The University of Wisconsin-Stout is conducting research on Ss1 bacterium in honey bees and varroa mites. The goal of this effort is to recruit beekeepers in all 50 US states that will provide samples of analysis of Ss1 bacterium. The name of the program is Initiative for Nationwide Detection of Ss1 (INDES).
BeeManiacs collected dead mite samples following UW-Stout protocols and mailed the samples last March, contributing information from Eastern Washington State.
UW-Stout studies led to the discovery and reporting in 2016 of Serratia marcescens strain sicaria (Ss1) bacterium, a potential new threat to hives. Much of the work has been done by students at UW-Stout lab.
The goal of the INDES effort is to obtain samples of Varroa destructor mites and honey bees that will allow to better identify locations where the Ss1 bacterium is found. A clearer understanding of the bacterium’s location will provide more information about its potential impact on bee health.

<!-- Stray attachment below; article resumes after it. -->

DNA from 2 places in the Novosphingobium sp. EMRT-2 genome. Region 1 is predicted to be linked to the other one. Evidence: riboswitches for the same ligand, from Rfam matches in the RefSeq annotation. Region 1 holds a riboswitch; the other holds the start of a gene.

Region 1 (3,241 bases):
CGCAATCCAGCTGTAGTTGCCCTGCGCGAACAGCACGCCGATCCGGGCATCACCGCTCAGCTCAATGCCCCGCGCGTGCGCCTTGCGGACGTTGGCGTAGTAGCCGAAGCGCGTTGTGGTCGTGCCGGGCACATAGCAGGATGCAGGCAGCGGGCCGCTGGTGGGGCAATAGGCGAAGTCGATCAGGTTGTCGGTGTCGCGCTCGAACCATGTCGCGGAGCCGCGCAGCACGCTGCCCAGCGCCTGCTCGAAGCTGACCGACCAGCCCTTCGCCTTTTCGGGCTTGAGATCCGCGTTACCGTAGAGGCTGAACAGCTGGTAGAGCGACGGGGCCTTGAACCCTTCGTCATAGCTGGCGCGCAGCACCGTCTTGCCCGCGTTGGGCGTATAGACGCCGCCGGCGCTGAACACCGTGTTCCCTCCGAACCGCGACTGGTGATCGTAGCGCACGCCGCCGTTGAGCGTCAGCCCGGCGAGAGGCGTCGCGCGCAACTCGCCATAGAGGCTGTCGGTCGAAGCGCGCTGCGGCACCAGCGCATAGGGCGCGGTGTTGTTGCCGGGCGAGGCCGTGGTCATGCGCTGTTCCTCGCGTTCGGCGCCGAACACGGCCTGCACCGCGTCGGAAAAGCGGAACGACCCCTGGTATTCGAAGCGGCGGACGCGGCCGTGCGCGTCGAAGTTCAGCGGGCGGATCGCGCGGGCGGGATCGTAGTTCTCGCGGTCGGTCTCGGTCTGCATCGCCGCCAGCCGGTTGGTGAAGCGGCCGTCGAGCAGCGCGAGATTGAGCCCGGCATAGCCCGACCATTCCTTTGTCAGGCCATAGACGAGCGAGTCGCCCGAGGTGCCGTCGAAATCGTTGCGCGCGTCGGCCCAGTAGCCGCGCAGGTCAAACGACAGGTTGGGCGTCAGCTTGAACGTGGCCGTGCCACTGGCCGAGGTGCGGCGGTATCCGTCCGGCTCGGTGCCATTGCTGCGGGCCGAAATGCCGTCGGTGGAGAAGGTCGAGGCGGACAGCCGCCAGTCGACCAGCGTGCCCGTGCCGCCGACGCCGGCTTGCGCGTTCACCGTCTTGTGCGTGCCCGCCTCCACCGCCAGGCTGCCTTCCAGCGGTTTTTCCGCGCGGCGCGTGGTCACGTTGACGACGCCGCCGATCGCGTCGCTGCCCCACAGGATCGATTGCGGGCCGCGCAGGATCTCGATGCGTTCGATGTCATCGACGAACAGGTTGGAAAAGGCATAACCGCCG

You can see below some pictures of our mite collection for this program and also some links for more information about Ss1 bacterium.
Research buzz: UW-Stout professor, students identify bacterium that may kill honey bees
We are done with packages for this season, but if you would like to start keeping bees or restart a colony that died recently, you still have some options left for this year:
Please visit the respective links for more information and pictures for each option.
We are doing the “package in a nuc” and the “starter hive” for the first time this year. We only made ten of each, as a test, and if everything works well, we will make more in future seasons.